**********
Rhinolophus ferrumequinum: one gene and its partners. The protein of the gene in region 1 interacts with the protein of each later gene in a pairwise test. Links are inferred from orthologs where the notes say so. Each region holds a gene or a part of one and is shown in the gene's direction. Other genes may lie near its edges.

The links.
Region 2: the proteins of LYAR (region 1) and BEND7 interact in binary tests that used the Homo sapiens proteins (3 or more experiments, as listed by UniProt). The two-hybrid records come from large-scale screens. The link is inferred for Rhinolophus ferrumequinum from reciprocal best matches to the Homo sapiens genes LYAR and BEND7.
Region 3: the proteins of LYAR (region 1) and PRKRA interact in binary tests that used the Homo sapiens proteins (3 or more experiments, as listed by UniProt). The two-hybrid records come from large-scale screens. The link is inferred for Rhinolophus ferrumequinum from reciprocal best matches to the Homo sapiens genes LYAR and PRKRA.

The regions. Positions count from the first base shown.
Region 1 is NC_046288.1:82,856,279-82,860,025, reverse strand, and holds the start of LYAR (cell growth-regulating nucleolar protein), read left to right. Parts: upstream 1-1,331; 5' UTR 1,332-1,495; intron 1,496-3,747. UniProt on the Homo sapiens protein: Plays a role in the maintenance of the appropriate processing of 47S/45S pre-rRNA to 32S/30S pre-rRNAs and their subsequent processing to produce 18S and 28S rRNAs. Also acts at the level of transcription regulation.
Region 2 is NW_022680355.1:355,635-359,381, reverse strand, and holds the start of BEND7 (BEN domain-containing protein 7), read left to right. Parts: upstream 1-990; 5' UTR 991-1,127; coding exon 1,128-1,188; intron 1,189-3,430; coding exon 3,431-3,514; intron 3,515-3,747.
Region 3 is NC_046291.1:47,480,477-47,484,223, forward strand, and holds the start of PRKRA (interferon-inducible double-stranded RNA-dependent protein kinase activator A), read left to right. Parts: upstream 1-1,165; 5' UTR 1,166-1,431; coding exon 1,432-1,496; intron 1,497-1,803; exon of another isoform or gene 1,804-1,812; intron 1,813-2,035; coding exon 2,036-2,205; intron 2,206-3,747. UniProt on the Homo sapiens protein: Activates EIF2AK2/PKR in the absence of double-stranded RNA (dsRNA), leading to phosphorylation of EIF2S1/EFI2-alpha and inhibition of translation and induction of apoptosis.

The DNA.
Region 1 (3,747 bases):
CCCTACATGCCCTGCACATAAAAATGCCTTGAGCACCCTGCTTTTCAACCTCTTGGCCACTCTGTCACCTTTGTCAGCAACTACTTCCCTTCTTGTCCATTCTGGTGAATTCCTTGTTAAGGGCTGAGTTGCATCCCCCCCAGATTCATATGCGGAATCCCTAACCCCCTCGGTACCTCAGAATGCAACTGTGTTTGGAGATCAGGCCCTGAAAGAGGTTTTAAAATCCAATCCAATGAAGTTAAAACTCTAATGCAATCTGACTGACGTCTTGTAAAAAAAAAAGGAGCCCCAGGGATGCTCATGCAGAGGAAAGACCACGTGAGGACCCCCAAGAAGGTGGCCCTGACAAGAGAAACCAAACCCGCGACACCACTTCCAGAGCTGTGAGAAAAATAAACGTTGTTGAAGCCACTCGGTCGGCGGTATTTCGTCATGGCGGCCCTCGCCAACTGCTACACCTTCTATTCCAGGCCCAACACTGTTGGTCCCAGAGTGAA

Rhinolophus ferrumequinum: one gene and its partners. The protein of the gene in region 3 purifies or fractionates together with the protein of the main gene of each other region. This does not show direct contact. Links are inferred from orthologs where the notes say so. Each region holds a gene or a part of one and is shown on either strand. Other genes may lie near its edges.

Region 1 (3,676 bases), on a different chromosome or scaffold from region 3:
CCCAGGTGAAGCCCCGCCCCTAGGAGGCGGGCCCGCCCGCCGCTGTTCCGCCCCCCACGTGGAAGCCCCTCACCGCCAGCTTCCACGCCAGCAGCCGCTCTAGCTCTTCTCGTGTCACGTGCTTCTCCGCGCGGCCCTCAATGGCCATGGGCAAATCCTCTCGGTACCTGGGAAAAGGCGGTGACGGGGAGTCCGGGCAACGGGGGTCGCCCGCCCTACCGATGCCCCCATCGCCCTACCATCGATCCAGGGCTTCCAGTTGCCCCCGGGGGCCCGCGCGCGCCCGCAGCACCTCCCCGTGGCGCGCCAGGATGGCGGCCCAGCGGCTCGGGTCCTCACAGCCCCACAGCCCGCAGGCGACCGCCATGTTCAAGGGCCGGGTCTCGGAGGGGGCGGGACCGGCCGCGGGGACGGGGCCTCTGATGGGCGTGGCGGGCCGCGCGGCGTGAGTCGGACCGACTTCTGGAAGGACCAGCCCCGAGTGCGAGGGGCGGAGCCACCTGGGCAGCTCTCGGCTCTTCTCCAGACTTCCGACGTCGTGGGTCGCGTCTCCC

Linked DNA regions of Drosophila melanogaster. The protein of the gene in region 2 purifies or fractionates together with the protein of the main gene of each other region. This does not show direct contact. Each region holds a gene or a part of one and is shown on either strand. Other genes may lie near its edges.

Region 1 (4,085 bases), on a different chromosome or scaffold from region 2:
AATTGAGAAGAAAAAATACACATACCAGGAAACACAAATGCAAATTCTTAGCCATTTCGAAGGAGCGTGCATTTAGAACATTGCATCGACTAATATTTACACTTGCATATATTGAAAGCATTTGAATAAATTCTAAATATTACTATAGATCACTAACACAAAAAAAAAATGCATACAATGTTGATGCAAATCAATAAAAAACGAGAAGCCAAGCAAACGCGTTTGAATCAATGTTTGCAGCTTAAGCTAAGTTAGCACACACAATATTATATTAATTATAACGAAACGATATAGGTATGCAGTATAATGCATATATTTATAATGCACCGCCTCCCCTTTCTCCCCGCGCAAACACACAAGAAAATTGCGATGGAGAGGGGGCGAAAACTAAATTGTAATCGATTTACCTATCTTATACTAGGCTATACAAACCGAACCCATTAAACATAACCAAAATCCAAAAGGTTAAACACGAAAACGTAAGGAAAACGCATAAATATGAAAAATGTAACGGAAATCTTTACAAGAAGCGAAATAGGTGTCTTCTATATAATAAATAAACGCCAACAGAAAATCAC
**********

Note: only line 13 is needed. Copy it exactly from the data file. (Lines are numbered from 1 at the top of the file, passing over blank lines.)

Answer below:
Region 1 (3,676 bases), on a different chromosome or scaffold from region 3: